This post was written by CHMP Senior Fellow Steve Gorelick who is Professor in the Department of Film and Media Studies at Hunter College of the City University of New York.
Author’s Note: When I first shared this childhood reminiscence of illness and death with Diana and Barbara, they asked the perfect question. How does this connect to health policy? Then, with the kind of wisdom they seem to have in unusual abundance, they made a suggestion that I found absolutely persuasive.
Our very personal episodes of disease and death seem to occupy some of the most prominent and conspicuous places in our life narratives. When they occur in childhood, they can take center stage and touch the very core of how we ultimately see ourselves as human beings. Small, sensory memories – perhaps the smell of alcohol used in an emergency room to clean a wound – can loom for years and continue to define our memory of ourselves at a specific time and place.
What I now see is just what an extraordinary problem this presents to anyone hoping to influence public health attitudes and policy. The messages we deem so important to public well-being –related to nutrition, fitness, timely immunizations, PSA tests, mammograms, pre-natal care and all the rest — have to do infinitely more than simply make sense and be supported by evidence.
They must penetrate nothing less than the most basic and profound narratives of how we see ourselves and our place in the world. Even the simple decision to get a flu shot must joust with a host of memories of injections past, of unwelcome side-effects, and high-profile news stories of vaccines that may have been ineffective and even dangerous. Suddenly a simple decision competes with a lifetime of experiences. Not so simple.
What follows, then, are some of the experiences that still define who I am and how I remember and imagine “the land of the sick.”
I have been trying to think of a way to tell you a story.
Travels in the Land of the Sick
And at some point, I remembered a wonderful essay written almost 25 years ago by Paul Cowan. (“In the Land of the Sick,” The Village Voice, May 17, 1988). Paul, a wise man who was much too young when he died of leukemia, envisioned illness as a destination, a land of exotic customs and practices inhabited by the sick. The rest of us, he warned, were simply the “not yet sick,” travelers on an unpredictable yet inevitably bumpy and painful road.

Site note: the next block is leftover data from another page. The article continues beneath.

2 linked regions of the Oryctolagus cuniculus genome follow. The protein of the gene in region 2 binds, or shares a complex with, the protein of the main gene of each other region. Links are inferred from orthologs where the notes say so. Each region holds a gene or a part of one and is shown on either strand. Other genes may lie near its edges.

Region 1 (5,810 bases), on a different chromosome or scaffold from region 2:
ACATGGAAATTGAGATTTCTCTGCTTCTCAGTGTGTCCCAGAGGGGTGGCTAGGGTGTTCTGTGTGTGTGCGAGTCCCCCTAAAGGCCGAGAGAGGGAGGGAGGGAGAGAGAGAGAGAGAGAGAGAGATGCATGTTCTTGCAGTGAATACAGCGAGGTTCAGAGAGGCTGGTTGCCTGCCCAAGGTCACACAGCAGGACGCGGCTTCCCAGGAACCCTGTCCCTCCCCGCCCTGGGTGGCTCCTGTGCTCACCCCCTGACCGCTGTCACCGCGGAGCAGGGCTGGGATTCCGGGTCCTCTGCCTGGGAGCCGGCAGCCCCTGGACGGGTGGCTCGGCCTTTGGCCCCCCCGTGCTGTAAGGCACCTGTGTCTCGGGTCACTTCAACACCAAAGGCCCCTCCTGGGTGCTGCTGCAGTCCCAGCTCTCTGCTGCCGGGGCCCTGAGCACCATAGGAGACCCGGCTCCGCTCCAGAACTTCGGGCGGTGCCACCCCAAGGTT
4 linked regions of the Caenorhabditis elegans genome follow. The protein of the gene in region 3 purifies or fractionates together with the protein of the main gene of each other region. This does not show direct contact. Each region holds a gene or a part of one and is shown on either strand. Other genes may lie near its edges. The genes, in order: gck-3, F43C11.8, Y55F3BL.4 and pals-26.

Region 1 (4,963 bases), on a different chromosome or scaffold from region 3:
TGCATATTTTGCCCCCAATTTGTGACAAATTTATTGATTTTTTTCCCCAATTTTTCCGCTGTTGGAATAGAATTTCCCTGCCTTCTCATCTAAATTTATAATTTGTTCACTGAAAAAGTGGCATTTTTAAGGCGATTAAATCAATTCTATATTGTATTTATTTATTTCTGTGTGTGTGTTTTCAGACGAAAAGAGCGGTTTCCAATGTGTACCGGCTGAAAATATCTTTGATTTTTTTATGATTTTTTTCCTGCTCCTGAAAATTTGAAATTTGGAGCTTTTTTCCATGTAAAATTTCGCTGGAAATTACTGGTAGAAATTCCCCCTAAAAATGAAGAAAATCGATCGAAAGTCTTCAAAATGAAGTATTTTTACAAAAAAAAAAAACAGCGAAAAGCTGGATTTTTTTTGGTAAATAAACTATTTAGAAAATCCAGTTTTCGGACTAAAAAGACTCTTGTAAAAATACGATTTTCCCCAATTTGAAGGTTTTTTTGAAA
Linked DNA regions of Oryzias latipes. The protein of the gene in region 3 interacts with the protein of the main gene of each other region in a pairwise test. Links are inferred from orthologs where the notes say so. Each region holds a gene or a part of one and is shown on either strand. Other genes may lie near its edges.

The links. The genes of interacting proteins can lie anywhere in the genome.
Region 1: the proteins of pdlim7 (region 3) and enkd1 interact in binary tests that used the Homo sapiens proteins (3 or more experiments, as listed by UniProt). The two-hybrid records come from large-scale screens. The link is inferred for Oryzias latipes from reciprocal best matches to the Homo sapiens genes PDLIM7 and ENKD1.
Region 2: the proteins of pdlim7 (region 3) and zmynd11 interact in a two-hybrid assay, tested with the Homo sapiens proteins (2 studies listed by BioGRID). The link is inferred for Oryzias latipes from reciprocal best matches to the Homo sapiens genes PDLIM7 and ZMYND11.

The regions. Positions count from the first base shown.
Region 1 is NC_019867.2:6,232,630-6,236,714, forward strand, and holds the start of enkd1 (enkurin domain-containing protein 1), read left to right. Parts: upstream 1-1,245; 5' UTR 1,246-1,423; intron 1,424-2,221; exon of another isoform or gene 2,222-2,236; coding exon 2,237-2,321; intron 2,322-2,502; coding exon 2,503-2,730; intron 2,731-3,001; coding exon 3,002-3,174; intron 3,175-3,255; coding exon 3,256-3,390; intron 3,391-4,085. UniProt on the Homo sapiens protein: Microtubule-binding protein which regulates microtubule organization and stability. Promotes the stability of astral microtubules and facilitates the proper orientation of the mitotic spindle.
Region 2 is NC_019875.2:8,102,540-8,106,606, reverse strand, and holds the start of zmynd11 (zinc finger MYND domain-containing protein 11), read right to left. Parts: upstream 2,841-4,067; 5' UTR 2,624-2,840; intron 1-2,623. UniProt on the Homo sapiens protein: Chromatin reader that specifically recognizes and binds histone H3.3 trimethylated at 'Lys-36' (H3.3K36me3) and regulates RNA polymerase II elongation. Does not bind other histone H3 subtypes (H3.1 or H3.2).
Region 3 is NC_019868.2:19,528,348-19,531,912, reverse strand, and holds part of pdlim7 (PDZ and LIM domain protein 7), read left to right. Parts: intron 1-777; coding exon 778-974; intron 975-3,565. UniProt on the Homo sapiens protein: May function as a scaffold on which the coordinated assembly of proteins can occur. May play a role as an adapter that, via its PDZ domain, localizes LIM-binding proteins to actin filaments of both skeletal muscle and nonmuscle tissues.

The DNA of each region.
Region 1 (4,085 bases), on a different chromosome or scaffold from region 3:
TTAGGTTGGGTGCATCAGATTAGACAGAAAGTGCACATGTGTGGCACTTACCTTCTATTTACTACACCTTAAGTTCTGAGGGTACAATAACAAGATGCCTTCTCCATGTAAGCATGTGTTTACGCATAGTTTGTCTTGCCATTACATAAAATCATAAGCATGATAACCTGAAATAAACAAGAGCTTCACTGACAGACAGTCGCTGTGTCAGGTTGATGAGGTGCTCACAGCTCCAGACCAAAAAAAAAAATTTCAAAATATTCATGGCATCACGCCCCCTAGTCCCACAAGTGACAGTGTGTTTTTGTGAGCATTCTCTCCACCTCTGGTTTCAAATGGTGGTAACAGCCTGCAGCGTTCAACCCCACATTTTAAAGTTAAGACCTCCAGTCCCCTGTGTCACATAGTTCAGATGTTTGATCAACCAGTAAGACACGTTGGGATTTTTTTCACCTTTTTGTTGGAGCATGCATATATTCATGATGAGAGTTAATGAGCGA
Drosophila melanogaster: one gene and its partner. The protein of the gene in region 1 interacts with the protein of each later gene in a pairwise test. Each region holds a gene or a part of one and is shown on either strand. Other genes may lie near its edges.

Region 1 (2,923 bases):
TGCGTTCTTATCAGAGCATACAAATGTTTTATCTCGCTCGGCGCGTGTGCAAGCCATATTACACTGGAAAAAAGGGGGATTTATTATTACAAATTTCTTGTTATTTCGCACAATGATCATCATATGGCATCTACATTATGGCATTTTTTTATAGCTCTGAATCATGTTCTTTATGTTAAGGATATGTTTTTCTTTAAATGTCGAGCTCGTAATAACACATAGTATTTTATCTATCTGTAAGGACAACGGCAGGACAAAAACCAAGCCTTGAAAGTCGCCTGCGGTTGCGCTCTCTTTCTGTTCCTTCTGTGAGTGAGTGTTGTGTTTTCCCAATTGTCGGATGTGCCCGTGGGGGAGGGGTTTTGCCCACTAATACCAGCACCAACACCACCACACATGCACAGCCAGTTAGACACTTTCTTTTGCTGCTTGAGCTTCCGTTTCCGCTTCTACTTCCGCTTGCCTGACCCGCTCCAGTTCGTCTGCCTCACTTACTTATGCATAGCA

This is the world I have been navigating, as son and as son-in-law, as companion and as final witness.
It started last spring in the midst of a perfect storm of seriously ill parents, friends of parents, and the not unexpected, yet still shattering, death of the 10-year-old daughter of close friends. That her ten years were spent on a neurological and septic tightrope with a constant risk of potentially fatal infection didn’t even slightly lessen the pain of her loss.
What a strange trip to a strange land, traveling from one wrenching scene to another, from one city of the aging to another, from the slow suffocation that is chronic pulmonary disease to the encroaching dementia of Alzheimer’s Disease; from kidney failure to virulent and unforgiving pneumonia. And overshadowing it all has been the larger human drama of watching this far-flung cast stripped of all the self-deception that had long enabled them to imagine that they might never have to book passage. Yet there they were, well on their way, and no stories they could tell, no folktales or myths, could shield them from a slow-motion collision with their own fragility.
What I didn’t expect was that their collision would become mine.
Last May, standing at corner of Rowland and Lark Ellen Avenue in West Covina, California, I found myself surveying Rowland elementary school, a typical 1950s building in which I had attended kindergarten, third, fourth, and fifth grades. Instantly familiar were the two separate kindergarten classrooms at one end of the long block that, in 1950s style, had been walled off from the rest of the school. And despite my struggle to stay an outsider amidst the failing kidneys and diseased lungs, I realized that, despite my “Wonder Years” fantasy, West Covina had been a place in which I too had once briefly been a traveler among the sick.
I stared across the street at the swings and noticed that they were in precisely the same place they had been on an overcast day in 1956, when my class of five and six-year-olds stood in line for polio vaccinations. I can’t recall the faces of the other kids, but the memory of all the mothers, lined up and looking on with anxious and relieved expressions — is vivid. I knew virtually nothing about the scourge that was polio, but I did know that my friend and classmate Robin Miele would not be receiving the vaccine because of the polio that had already withered one of his legs and one of his arms.
I wasn’t exactly thrilled to recall the pain of the injection, the anxious faces of the hovering mothers, and Robin’s grotesquely shaped leg. For years, I had fought the idea that illness could define this idyllic place. This was where I had lived the moments that had been securely stored in files marked “hope and energy,” “teasing and flirting” and “stirrings of desire.” But some memories are annoyingly insistent, and with hardly a thought I wandered down Rowland Avenue, away from my elementary school, in the direction of our small house on Hartley Street a half mile away.